SOUTH BEND, Ind. — Notre Dame hasn't been derailed since losing its starting quarterback and running back, and coach Brian Kelly is still thinking national title.

Sophomore quarterback DeShone Kizer will make his first start for the eighth-ranked Fighting Irish against No. 14 Georgia Tech on Saturday, coach Brian Kelly said Sunday.

"We're not going to make any excuses for where we are," Kelly said. "There's no reason we can't win with DeShone Kizer. There's no reason we can't win with C.J. Prosise in for Tarean Folston. Anybody that we lose, we believe we've got guys that can step up."

When spring football practice ended, the 6-foot-4, 230-pound Kizer, who didn't play as a freshman, was expected to be the third-string quarterback. Prosise was expected to be the No. 3 running back. But with Everett Golson and Greg Bryant no longer at Notre Dame, and Malik Zaire and Folston out with season-ending injuries, Kizer and Prosise will be the starting backfield Saturday.

Prosise has already shown he's ready, rushing for 253 yards on 37 carries, an average of 6.8 yards per run. He started Saturday at Virginia after Folston tore an ACL in the opener against Texas.

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Kizer took over after Zaire fractured his right ankle in the third quarter against Virginia, leading the Irish to victory when he threw a 39-yard TD pass to Will Fuller with 12 seconds left. Kelly told reporters after the game he believes the Irish can still vie for a national title.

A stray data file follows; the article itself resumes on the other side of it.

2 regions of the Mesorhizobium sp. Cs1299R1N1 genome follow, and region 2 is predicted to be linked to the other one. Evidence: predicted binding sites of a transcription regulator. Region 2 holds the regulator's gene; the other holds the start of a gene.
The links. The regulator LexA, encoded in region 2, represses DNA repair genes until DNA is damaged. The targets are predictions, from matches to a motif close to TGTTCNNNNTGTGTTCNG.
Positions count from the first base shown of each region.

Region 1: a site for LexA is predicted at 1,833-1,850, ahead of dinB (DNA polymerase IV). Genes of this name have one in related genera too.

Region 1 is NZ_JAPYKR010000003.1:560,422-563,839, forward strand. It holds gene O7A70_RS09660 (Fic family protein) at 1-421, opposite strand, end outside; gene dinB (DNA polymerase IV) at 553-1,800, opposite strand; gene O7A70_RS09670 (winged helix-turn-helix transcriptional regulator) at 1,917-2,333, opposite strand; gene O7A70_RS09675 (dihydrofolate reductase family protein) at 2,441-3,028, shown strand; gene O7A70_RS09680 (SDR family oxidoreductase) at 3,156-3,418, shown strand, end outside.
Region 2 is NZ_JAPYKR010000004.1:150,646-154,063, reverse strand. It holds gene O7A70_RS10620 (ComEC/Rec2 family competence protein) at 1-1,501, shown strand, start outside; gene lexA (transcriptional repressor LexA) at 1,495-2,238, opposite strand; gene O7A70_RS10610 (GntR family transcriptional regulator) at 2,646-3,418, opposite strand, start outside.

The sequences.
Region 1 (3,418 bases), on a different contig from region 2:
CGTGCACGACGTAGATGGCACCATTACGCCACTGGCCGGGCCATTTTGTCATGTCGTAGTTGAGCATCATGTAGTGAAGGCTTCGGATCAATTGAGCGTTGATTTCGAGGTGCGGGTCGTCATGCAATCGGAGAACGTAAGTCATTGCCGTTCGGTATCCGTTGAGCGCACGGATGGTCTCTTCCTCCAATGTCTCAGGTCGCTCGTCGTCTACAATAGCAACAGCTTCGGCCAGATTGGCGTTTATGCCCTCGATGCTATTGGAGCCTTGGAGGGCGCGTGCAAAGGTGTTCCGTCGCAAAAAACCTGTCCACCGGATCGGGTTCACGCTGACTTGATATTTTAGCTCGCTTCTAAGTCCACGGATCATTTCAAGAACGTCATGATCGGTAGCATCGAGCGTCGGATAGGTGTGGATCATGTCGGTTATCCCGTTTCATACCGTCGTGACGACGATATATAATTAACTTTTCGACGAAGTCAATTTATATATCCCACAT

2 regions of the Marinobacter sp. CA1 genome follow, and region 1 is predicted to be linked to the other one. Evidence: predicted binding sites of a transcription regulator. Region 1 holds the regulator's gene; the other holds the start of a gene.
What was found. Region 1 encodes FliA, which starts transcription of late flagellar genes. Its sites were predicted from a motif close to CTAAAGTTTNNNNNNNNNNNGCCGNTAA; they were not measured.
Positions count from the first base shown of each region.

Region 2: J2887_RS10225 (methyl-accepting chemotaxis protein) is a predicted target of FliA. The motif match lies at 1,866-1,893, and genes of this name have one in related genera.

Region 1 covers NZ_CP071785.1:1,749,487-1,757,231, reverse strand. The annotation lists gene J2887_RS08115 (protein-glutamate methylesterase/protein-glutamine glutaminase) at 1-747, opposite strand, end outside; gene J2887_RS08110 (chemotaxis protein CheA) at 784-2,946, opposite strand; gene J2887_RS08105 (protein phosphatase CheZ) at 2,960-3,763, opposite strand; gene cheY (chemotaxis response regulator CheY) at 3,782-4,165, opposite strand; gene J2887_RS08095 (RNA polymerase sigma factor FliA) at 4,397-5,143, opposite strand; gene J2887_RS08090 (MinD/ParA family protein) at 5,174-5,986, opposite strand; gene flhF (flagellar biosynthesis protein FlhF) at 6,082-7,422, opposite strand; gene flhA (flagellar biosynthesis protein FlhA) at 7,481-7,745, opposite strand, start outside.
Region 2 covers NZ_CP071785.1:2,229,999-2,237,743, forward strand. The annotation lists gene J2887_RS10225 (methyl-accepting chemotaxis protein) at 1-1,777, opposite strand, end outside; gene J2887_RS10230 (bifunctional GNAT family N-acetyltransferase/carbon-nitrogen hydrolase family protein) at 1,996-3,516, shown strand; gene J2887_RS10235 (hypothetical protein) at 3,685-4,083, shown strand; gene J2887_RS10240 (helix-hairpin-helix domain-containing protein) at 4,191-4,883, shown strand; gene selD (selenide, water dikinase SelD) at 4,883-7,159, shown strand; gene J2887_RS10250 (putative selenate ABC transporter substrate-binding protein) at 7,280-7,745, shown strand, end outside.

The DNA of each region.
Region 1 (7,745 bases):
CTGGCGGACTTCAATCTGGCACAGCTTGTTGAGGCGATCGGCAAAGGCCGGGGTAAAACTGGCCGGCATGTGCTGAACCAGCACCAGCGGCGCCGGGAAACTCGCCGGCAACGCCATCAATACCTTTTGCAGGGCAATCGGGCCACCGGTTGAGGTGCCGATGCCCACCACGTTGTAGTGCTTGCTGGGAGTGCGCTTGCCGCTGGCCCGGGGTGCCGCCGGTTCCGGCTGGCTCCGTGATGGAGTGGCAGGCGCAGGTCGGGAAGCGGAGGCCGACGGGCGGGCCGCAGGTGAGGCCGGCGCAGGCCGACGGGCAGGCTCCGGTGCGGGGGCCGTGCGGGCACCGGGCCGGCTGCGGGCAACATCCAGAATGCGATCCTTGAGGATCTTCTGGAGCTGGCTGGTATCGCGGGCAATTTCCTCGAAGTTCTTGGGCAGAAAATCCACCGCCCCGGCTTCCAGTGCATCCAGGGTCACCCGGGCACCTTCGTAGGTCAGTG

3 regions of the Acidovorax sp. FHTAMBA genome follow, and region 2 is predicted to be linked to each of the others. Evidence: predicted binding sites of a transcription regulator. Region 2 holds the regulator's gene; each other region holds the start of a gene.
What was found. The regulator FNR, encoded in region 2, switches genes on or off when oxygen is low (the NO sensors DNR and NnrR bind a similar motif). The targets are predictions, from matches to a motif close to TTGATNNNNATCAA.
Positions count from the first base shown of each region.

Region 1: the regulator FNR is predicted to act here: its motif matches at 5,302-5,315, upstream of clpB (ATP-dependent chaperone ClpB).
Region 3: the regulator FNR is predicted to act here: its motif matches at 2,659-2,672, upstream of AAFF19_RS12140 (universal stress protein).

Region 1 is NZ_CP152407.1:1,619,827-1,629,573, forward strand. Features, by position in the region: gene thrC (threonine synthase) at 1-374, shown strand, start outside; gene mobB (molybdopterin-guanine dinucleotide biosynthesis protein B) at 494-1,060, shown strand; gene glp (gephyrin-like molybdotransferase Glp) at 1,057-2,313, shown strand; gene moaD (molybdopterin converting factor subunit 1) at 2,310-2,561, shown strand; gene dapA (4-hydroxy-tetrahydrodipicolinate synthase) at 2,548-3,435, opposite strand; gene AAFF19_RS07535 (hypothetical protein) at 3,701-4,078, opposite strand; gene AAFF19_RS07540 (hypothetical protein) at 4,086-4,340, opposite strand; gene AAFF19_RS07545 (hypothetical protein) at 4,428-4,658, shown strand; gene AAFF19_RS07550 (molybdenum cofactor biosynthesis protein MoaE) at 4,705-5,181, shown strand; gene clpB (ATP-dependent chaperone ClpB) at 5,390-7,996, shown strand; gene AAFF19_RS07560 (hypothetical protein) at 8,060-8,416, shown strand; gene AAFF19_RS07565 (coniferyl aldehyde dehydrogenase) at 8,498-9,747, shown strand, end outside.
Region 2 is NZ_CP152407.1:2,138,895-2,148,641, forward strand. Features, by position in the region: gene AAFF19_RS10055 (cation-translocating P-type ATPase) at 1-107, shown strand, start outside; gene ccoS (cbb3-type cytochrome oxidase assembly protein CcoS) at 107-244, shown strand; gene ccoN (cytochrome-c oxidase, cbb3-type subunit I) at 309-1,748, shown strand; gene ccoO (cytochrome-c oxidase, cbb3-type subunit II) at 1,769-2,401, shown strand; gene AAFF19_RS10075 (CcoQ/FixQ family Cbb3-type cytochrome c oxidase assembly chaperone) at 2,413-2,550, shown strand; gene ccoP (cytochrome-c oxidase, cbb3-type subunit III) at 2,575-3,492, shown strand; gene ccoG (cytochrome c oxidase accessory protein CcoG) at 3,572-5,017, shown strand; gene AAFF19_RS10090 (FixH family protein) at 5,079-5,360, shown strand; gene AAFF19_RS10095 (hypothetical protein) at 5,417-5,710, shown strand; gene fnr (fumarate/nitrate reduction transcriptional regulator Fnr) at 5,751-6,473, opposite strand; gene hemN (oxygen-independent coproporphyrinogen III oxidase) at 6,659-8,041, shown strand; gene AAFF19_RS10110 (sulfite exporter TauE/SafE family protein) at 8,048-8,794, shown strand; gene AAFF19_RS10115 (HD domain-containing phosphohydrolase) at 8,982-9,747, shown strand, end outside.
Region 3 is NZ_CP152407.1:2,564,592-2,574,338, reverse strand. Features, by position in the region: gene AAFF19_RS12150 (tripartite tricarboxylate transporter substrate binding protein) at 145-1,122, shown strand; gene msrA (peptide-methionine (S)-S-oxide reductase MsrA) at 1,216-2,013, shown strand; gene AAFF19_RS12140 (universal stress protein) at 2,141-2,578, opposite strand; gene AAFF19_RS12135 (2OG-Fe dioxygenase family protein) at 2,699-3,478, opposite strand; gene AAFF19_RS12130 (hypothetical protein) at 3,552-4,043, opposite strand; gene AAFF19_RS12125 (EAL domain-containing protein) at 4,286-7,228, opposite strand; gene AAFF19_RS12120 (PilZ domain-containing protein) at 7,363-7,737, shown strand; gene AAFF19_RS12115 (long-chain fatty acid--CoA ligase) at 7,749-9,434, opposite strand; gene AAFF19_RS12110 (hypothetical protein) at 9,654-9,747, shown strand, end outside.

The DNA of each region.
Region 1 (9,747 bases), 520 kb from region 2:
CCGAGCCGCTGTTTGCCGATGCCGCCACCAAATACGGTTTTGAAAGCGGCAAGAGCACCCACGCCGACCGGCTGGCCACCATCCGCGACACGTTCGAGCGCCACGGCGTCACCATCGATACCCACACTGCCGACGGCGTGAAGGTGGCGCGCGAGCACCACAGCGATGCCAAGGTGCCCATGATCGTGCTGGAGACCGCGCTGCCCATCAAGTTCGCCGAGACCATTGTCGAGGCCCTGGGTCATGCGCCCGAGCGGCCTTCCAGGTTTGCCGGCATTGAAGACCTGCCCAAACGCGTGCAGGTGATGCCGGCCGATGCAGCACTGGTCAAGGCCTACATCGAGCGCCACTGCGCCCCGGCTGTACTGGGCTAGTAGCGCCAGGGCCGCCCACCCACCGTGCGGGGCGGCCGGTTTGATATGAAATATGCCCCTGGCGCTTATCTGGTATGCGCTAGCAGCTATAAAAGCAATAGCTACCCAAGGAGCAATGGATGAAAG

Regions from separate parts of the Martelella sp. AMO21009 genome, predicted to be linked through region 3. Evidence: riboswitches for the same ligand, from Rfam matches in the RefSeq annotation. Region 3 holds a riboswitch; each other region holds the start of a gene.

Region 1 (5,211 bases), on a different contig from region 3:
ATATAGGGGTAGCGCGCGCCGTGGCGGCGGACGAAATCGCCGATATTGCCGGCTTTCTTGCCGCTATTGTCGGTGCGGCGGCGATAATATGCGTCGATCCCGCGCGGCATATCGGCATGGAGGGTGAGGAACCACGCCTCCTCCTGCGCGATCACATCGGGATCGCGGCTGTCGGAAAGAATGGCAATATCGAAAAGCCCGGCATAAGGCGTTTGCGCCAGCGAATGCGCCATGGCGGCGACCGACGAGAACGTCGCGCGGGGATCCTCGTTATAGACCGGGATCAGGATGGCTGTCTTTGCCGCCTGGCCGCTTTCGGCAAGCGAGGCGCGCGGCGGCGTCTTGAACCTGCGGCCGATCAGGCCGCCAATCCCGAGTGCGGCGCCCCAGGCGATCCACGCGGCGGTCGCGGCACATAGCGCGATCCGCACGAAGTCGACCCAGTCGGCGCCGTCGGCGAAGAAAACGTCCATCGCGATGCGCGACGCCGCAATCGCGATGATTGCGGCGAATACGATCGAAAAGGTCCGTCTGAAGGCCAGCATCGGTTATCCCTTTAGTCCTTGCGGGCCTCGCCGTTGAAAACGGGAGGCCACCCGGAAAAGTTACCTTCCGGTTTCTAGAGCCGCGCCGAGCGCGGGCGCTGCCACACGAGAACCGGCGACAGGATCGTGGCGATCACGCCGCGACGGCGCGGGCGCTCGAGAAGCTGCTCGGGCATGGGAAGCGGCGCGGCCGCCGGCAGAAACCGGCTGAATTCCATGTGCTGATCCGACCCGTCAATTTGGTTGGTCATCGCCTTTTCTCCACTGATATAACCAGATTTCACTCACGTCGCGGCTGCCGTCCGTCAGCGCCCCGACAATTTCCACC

"Those are difficult injuries. There's no question. But we've got a lot of really good players around them," he said. "DeShone doesn't have to win it himself."

Kelly said Kizer is "pretty deep" into the playbook and showed good composure and pocket presence. Notre Dame will slim the playbook for Kizer, but Kelly's not concerned about the quarterback's readiness.

"He understands the things that he needs to run our offense," he said.

Kizer, who is from Toledo, Ohio, thinks he's up to the task.

"I've been ready for a while now," he said. "I honestly believe, I have all the confidence in the world in my ability to be the quarterback for Notre Dame. Now it's my time to go."

Kelly has been in worse situations. At Cincinnati in 2008, Kelly coached the Bearcats to their first Big East title despite being forced to use five quarterbacks. He likes to talk about the next man in, and Kizer said he buys into that mentality.

"It started way back in June, I was preparing as if I was going to be the guy," he said. "I tried to compete my butt off against Malik all camp and expecting for my time to come throughout the season. Now, it's here. Now, I've got to look these guys, some of these seniors, in the eye and let them know, I'm the guy."

Kelly said each of the Irish quarterbacks has a list of their top 10 pass and runs plays. He said Kizer's package is geared more toward the pass, but he can run as well.

"He's an athletic kid. He's big. He's certainly capable of hurting you if you do not defend him. I think it will be dependent on how you decide to defend us," Kelly said.

Kelly said he wants to work with Kizer on mechanics and build his confidence by highlighting his strengths. But Kelly said Kizer has already shown confidence.

"He believes he can go in there and win," Kelly said. "You love that about a kid that can go in there and get the job done."

This article was written by Tom Coyne from The Associated Press and was legally licensed through the NewsCred publisher network.